Terrence Howard (born March 11th 1969) Terrence Howard is an actor best known for appearing in the films 'Hustle & Flow' and 'Iron Man'.
Net worth Terrence Howard has a net worth of $5 million according to celebrity net worth (2015).
Film career: Terrence Howard's first TV appearance was in 'The Jacksons: An American Dream', before his breakthrough role in 1995 film 'Mr. Holland's Opus'. He later starred in the series 'Sparks' and 1999 Spike Lee produced comedy 'The Best Man'.
In 2004, he won a variety of awards for his appearance in 'Crash' opposite Sandra Bullock and Don Cheadle, though he was nominated for an Oscar for 'Hustle & Flow' the following year. He appeared as Rhodey in 2008 blockbuster 'Iron Man', that same year making his Broadway debut with 'Cat on a Hot Tin Roof'. He was later accused of beating up composer Tex Allen.
In 2010, he began starring in 'Law & Order: LA' (and subsequent spin-off 'Law & Order: Special Victims Unit'). In 2011, he played Nelson Mandela in 'Winnie Mandela' opposite Jennifer Hudson. In 2012, he appeared in 'On The Road' with Kristen Stewart and Sam Riley, and 'The Company You Keep' with Robert Redford.
The next year he was in Lee Daniels' 'The Butler' with Forest Whitaker. In 2014, he appeared in the comedy 'St. Vincent' alongside Bill Murray. Terrence Howard has also enjoyed a singing career, releasing his first album 'Shine Through It' in 2008. His song 'It's Hard Out Here for a Pimp' from 'Hustle & Flow' won an Academy Award.
Personal life: Terrence Howard was born in Chicago but grew up in Cleveland. His parents were named Anita and Tyrone, the latter of whom was imprisoned for manslaughter in 1971. Terrence Howard moved to New York at the age of 18 to become an actor, despite previously wanting to teach science.
He now lives just outside Philadelphia with his wife Mira Pak. He has previously been married twice before; to Lori McCommas from 1989 to 2003 with whom he had three children, Aubrey, Heaven and Hunter. He also has a grandchild. The couple re-married in 2005 but once again split in 2007. He was married to Michelle Ghent from 2010 to 2011. She filed for divorce after his apparent abusive behaviour.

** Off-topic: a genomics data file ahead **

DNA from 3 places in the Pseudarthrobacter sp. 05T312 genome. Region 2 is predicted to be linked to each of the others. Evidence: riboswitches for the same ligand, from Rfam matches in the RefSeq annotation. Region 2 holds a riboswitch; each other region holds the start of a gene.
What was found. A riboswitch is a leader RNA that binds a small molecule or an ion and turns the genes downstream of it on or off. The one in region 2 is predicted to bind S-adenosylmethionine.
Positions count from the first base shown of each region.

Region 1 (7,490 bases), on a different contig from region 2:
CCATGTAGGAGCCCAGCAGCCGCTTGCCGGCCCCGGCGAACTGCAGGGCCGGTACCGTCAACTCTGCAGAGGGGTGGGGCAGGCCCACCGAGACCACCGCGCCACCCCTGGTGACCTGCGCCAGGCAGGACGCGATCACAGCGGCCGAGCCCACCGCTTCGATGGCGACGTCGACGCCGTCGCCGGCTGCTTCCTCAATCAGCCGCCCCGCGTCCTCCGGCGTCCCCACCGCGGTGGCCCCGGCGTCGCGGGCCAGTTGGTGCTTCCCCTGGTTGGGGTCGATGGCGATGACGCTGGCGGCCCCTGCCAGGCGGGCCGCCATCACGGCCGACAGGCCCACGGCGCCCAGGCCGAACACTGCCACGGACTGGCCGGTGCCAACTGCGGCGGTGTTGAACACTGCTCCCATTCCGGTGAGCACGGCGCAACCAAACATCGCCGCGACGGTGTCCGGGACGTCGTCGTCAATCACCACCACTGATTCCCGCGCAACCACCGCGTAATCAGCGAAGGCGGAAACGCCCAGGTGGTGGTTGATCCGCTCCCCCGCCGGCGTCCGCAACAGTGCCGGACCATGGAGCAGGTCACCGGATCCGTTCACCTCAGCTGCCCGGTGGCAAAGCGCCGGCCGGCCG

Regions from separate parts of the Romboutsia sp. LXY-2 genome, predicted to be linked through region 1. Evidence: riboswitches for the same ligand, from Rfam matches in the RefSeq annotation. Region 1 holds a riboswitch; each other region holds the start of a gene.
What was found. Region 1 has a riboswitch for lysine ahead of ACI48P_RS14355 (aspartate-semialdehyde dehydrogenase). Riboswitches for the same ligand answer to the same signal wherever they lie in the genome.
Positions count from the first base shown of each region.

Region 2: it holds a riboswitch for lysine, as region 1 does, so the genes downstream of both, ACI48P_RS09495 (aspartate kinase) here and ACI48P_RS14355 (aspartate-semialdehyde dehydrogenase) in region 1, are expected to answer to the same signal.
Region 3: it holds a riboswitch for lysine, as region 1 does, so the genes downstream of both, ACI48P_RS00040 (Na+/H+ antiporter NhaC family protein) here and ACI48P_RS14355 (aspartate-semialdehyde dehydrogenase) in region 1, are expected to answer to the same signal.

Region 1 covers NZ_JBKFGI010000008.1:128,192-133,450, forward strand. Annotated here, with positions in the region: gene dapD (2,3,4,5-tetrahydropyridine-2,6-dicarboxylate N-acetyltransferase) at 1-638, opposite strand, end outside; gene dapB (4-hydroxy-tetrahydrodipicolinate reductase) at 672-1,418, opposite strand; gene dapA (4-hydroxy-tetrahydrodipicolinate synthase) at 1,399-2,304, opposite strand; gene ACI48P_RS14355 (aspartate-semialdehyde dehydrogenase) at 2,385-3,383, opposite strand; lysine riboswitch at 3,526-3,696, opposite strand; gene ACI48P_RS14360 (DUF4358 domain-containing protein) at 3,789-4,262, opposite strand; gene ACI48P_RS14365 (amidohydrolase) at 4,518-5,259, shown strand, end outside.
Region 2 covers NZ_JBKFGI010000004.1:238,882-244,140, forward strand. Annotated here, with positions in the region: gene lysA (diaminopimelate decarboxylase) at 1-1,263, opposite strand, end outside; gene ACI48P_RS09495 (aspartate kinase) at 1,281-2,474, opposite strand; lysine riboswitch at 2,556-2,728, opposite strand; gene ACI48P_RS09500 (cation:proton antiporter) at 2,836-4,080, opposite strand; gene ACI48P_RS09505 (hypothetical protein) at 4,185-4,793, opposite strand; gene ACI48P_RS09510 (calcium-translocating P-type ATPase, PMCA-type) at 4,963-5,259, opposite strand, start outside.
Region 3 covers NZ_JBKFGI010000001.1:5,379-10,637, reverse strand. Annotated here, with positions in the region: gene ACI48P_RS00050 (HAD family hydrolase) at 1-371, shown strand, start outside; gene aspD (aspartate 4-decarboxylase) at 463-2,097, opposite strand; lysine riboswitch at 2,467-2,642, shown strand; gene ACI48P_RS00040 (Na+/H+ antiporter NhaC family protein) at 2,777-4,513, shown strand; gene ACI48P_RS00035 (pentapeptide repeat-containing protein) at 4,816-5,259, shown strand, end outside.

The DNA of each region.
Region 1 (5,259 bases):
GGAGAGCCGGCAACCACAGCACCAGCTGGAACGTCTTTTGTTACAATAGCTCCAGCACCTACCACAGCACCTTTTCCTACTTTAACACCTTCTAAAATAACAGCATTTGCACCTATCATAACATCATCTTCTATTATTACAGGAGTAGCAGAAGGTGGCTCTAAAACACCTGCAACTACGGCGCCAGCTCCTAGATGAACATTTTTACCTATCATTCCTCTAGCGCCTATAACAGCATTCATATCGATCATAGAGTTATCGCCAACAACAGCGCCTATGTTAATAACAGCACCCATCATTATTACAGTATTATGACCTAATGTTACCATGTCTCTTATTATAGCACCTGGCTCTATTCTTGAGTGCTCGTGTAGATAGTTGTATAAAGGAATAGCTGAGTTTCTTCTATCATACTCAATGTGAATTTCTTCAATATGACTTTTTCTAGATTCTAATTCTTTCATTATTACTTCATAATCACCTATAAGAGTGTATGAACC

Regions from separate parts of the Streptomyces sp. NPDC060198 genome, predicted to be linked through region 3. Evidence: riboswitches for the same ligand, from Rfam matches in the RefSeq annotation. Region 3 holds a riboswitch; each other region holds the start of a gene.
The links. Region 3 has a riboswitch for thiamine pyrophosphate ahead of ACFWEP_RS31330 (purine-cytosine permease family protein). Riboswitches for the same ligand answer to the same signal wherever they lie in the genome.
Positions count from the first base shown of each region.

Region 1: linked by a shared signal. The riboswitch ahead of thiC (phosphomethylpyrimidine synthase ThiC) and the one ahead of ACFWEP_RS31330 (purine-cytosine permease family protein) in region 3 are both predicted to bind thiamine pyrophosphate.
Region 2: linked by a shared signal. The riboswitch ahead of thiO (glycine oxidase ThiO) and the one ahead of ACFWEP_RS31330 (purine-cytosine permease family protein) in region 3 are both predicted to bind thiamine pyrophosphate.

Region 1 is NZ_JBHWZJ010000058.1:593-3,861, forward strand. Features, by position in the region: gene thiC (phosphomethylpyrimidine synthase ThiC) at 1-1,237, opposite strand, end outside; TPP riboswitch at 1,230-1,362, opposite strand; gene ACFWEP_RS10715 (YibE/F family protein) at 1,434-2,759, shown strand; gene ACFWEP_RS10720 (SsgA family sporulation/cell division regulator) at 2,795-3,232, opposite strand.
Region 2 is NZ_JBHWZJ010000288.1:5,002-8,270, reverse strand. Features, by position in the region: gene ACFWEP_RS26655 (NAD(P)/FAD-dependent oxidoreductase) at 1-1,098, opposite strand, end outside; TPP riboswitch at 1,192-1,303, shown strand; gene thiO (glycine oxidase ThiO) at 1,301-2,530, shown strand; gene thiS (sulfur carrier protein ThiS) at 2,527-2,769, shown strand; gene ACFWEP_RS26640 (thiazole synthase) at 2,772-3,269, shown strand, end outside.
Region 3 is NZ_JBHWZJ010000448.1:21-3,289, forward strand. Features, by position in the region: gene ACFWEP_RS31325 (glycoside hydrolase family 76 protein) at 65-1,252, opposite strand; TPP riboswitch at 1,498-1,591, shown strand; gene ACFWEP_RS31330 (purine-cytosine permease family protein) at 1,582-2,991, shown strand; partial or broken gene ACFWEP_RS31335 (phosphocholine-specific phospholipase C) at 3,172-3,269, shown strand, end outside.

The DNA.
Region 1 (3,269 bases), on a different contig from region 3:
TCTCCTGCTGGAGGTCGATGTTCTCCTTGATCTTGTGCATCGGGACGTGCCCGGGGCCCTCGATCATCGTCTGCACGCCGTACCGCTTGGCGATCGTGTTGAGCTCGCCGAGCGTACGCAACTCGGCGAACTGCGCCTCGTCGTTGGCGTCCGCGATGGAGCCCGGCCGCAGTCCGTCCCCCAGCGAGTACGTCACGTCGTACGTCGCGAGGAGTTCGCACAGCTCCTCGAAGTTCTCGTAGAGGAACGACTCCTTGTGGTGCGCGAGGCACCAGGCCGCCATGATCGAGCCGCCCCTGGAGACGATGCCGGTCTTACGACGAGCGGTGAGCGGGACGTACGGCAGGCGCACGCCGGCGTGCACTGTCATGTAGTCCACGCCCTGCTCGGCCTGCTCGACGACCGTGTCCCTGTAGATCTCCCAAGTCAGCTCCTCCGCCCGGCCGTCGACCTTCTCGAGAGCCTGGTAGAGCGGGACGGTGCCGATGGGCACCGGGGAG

In 2013, she claimed that he gave her a black eye, which he denied. He identifies religiously as Jehovah's Witness. According to media reports, he was arrested for charges relating to domestic violence against his first wife in 2001. He was also arrested for assault against an air hostess as well as another woman at a diner in 2005.
'Empire' will extend to two nine-episode blocks for season 2.
Fox has further shown its confidence in critically acclaimed drama Empire by extending the show's second season to 18 episodes. Fox Television Co-Chairman and CEO Gary Newman said the second season will be split into two nine-episode half seasons with a cliff-ganger ending in the fall portion.
Empire has been a huge, if unexpected hit, for Fox
Co-chairman and CEO Dana Walden said the network is currently looking at ways to maintain the show's momentum. The first season grew unexpectantly week on week and became the No.1 show in terms of social media activity, surpassing AMC's The Walking Dead.
Continue reading: Fox Extends 'Empire' to 18 Episodes for Season 2
The 45-year-old actor recently addressed what went wrong during his speech at the Oscars last month.
During last month's 87th annual Academy Awards, which took place at Hollywood's Dolby Theatre, Terrence Howard walked onto the stage to present the nominees for the Best Picture category, but his speech didn't really go to plan.
Howard recently addressed his Oscar blunder
The 45-year-old actor recently addressed his now infamous Oscar moment in a new interview on 'The Tonight Show With Jimmy Fallon' on Monday (March 2nd), in which he admitted he "choked".
Continue reading: Terrence Howard Admits He "Choked" At The Oscars
Fox has renewed 'Empire', 'Gotham' and 'Brooklyn Nine-Nine' for further seasons.